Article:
The Queen has granted Royal Assent to the Coronavirus (Emergency) Act 2020 from Windsor Castle where she is in quarantine with the Duke of Edinburgh.
The Coronavirus Bill has been rushed through Parliament over the past week, and introduces “extraordinary measures” never seen in peace time in the UK.
Health Secretary Matt Hancock said that the powers contained within the bill will only be used “when strictly necessary.”
Mr Hancock added that the emergency legislation will be reviewed by Parliament every six months to ensure MPs are “content with its continuation”.
Some of the measures outlined in the bill include provisions for retired NHS staff to return to the frontline to help deal with COVID-19.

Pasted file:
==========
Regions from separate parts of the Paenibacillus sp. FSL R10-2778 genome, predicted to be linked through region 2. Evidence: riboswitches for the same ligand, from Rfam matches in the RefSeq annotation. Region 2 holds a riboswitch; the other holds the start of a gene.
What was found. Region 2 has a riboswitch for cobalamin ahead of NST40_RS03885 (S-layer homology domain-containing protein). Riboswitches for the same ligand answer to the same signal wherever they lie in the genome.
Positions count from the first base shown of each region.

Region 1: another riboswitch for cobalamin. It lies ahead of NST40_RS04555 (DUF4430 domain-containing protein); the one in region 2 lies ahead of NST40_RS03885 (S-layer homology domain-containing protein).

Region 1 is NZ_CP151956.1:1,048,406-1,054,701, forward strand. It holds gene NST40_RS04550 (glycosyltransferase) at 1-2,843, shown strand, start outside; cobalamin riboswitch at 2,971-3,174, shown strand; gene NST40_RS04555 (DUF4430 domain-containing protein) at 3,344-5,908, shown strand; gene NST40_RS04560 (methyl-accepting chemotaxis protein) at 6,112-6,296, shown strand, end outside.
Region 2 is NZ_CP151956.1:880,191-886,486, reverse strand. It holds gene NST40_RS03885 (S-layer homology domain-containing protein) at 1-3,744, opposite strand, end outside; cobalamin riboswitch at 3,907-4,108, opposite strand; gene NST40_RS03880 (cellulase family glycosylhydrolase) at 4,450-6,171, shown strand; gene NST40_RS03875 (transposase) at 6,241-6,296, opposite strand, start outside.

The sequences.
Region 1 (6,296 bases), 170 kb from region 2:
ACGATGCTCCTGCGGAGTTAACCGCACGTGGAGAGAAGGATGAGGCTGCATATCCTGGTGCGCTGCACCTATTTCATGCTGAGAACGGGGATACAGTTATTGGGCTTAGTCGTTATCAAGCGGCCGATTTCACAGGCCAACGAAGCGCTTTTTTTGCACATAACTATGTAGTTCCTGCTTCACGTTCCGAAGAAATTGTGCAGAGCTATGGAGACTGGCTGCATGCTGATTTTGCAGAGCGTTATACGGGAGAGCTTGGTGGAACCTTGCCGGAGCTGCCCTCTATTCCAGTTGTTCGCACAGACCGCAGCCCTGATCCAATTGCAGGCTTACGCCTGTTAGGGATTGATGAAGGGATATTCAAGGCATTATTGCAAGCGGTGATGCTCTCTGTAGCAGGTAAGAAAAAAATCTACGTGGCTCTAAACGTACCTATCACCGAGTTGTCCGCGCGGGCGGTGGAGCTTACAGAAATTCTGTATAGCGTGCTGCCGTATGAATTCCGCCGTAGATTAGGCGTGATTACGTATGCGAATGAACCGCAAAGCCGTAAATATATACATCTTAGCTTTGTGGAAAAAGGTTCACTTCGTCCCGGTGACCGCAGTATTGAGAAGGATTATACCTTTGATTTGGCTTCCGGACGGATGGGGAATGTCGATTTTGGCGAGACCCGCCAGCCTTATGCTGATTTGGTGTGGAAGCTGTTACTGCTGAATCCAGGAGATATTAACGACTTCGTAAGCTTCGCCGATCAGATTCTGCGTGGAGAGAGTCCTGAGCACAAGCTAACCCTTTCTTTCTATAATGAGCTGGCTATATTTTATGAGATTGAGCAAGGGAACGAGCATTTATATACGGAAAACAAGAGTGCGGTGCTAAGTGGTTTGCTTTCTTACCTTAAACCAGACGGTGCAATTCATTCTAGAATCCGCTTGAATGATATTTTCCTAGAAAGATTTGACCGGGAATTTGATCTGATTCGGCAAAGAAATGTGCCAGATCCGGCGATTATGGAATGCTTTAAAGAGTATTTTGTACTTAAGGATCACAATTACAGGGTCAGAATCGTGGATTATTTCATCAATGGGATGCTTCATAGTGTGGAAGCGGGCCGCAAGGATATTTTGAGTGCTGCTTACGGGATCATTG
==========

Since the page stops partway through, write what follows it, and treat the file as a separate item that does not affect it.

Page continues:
Organisations may also now be compelled by the legislation to provide space or resources for the storage of dead bodies.
The bill also allows police to shut down premises such as pubs, as well as enabling them to enforce social distancing rules.
Powers are now also available to detain individuals who are judged to be a risk to containing the spread of coronavirus.
Royal Assent is required to make legislation in the United Kingdom law, and The Queen has the power to make and repeal laws.
Laws originate from the Houses of Parliament, either the Commons or the Lords, and experience a lengthy process of debate and review. Once the legislation has been passed by both houses of Parliament, it is then sent to The Queen in her daily red boxes of state papers.
There is often a slight delay at this stage as Her Majesty has a great deal of papers to work through. However, due to the coronavirus emergency, this particular bill has been fast tracked through all stages.
No bill can become law without The Queen’s approval.